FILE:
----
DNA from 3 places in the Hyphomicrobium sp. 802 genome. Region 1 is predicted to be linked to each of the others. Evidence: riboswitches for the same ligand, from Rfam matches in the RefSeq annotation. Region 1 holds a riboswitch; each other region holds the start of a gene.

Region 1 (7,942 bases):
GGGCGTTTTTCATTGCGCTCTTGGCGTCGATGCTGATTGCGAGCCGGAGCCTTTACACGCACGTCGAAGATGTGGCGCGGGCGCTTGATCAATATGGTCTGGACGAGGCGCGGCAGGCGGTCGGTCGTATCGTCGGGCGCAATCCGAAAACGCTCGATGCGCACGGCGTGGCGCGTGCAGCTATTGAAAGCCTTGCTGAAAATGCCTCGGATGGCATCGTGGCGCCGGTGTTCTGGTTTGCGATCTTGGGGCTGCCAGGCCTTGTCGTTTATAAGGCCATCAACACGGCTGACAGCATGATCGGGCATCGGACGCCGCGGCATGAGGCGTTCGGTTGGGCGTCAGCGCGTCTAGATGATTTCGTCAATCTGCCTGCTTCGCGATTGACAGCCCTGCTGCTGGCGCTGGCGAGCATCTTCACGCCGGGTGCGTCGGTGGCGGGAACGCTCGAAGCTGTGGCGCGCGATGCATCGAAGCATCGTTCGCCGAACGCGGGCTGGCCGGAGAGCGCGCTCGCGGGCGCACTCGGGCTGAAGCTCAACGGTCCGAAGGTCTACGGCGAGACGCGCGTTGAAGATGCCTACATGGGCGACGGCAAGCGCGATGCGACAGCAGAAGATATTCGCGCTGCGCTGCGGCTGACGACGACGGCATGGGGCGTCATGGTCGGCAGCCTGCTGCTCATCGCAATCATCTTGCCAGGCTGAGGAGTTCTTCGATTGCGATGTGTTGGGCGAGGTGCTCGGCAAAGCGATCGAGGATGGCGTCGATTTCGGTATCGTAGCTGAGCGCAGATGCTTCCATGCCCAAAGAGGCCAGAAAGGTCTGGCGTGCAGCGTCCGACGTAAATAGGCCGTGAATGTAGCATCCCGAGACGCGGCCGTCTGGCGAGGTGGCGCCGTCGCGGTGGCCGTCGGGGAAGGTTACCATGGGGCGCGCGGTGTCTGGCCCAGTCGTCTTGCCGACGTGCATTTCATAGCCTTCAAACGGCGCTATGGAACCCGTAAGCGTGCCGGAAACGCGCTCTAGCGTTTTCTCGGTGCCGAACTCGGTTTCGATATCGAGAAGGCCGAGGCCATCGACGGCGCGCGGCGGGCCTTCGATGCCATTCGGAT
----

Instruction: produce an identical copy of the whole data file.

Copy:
DNA from 3 places in the Hyphomicrobium sp. 802 genome. Region 1 is predicted to be linked to each of the others. Evidence: riboswitches for the same ligand, from Rfam matches in the RefSeq annotation. Region 1 holds a riboswitch; each other region holds the start of a gene.

Region 1 (7,942 bases):
GGGCGTTTTTCATTGCGCTCTTGGCGTCGATGCTGATTGCGAGCCGGAGCCTTTACACGCACGTCGAAGATGTGGCGCGGGCGCTTGATCAATATGGTCTGGACGAGGCGCGGCAGGCGGTCGGTCGTATCGTCGGGCGCAATCCGAAAACGCTCGATGCGCACGGCGTGGCGCGTGCAGCTATTGAAAGCCTTGCTGAAAATGCCTCGGATGGCATCGTGGCGCCGGTGTTCTGGTTTGCGATCTTGGGGCTGCCAGGCCTTGTCGTTTATAAGGCCATCAACACGGCTGACAGCATGATCGGGCATCGGACGCCGCGGCATGAGGCGTTCGGTTGGGCGTCAGCGCGTCTAGATGATTTCGTCAATCTGCCTGCTTCGCGATTGACAGCCCTGCTGCTGGCGCTGGCGAGCATCTTCACGCCGGGTGCGTCGGTGGCGGGAACGCTCGAAGCTGTGGCGCGCGATGCATCGAAGCATCGTTCGCCGAACGCGGGCTGGCCGGAGAGCGCGCTCGCGGGCGCACTCGGGCTGAAGCTCAACGGTCCGAAGGTCTACGGCGAGACGCGCGTTGAAGATGCCTACATGGGCGACGGCAAGCGCGATGCGACAGCAGAAGATATTCGCGCTGCGCTGCGGCTGACGACGACGGCATGGGGCGTCATGGTCGGCAGCCTGCTGCTCATCGCAATCATCTTGCCAGGCTGAGGAGTTCTTCGATTGCGATGTGTTGGGCGAGGTGCTCGGCAAAGCGATCGAGGATGGCGTCGATTTCGGTATCGTAGCTGAGCGCAGATGCTTCCATGCCCAAAGAGGCCAGAAAGGTCTGGCGTGCAGCGTCCGACGTAAATAGGCCGTGAATGTAGCATCCCGAGACGCGGCCGTCTGGCGAGGTGGCGCCGTCGCGGTGGCCGTCGGGGAAGGTTACCATGGGGCGCGCGGTGTCTGGCCCAGTCGTCTTGCCGACGTGCATTTCATAGCCTTCAAACGGCGCTATGGAACCCGTAAGCGTGCCGGAAACGCGCTCTAGCGTTTTCTCGGTGCCGAACTCGGTTTCGATATCGAGAAGGCCGAGGCCATCGACGGCGCGCGGCGGGCCTTCGATGCCATTCGGAT